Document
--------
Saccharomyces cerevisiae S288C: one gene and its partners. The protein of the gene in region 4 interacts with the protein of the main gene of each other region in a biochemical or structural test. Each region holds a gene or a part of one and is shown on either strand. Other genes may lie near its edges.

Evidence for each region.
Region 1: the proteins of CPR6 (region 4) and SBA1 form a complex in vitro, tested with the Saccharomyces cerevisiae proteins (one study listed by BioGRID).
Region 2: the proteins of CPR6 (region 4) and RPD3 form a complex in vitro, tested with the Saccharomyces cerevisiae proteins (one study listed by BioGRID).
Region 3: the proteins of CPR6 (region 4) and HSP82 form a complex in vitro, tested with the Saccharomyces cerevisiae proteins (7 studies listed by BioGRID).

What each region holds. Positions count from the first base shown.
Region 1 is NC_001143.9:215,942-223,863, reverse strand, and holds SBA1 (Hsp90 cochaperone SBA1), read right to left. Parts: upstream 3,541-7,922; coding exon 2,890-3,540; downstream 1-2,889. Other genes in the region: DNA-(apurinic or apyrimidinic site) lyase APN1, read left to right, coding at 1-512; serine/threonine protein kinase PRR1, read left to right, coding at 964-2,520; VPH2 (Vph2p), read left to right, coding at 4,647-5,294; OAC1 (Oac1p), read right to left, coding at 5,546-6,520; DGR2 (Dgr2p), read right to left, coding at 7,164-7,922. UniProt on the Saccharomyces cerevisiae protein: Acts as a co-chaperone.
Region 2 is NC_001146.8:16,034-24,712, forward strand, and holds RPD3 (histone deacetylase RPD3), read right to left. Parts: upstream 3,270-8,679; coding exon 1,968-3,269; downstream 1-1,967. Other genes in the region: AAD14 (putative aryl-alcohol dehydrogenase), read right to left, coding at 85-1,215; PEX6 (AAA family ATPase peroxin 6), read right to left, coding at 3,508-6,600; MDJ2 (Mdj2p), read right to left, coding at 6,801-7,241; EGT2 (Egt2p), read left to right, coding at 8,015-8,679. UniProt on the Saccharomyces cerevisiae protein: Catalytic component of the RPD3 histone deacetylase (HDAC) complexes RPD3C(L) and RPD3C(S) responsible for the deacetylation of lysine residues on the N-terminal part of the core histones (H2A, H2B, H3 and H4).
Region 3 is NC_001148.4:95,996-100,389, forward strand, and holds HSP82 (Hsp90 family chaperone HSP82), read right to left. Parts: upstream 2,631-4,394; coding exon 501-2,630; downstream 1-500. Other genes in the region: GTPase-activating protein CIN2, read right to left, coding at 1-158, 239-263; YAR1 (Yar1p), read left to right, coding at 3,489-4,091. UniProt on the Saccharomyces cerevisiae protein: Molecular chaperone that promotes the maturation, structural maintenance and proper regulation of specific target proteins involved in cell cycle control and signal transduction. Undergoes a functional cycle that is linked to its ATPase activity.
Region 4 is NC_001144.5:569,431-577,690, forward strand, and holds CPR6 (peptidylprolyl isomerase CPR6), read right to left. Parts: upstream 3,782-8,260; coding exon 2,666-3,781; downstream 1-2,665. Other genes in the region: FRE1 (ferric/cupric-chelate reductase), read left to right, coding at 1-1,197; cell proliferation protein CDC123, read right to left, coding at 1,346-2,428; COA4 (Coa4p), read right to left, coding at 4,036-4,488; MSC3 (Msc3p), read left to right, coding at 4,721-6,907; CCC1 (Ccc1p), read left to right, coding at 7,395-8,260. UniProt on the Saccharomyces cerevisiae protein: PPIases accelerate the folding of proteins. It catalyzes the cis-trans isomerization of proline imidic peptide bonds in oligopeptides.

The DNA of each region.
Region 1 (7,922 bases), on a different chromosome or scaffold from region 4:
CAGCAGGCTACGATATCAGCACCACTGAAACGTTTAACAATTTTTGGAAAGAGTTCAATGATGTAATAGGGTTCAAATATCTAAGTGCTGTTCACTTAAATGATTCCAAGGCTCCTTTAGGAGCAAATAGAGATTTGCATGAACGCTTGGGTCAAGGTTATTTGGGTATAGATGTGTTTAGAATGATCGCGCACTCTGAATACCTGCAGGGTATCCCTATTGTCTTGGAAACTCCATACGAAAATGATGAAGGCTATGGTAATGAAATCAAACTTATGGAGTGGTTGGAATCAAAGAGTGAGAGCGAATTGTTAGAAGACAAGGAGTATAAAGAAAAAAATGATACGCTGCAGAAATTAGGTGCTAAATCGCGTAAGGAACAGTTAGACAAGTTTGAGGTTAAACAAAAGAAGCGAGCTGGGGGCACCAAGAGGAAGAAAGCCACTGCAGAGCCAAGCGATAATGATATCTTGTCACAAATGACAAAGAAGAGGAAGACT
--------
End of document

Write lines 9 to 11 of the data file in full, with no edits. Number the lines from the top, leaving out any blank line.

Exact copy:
Region 3 is NC_001148.4:95,996-100,389, forward strand, and holds HSP82 (Hsp90 family chaperone HSP82), read right to left. Parts: upstream 2,631-4,394; coding exon 501-2,630; downstream 1-500. Other genes in the region: GTPase-activating protein CIN2, read right to left, coding at 1-158, 239-263; YAR1 (Yar1p), read left to right, coding at 3,489-4,091. UniProt on the Saccharomyces cerevisiae protein: Molecular chaperone that promotes the maturation, structural maintenance and proper regulation of specific target proteins involved in cell cycle control and signal transduction. Undergoes a functional cycle that is linked to its ATPase activity.
Region 4 is NC_001144.5:569,431-577,690, forward strand, and holds CPR6 (peptidylprolyl isomerase CPR6), read right to left. Parts: upstream 3,782-8,260; coding exon 2,666-3,781; downstream 1-2,665. Other genes in the region: FRE1 (ferric/cupric-chelate reductase), read left to right, coding at 1-1,197; cell proliferation protein CDC123, read right to left, coding at 1,346-2,428; COA4 (Coa4p), read right to left, coding at 4,036-4,488; MSC3 (Msc3p), read left to right, coding at 4,721-6,907; CCC1 (Ccc1p), read left to right, coding at 7,395-8,260. UniProt on the Saccharomyces cerevisiae protein: PPIases accelerate the folding of proteins. It catalyzes the cis-trans isomerization of proline imidic peptide bonds in oligopeptides.

The DNA of each region.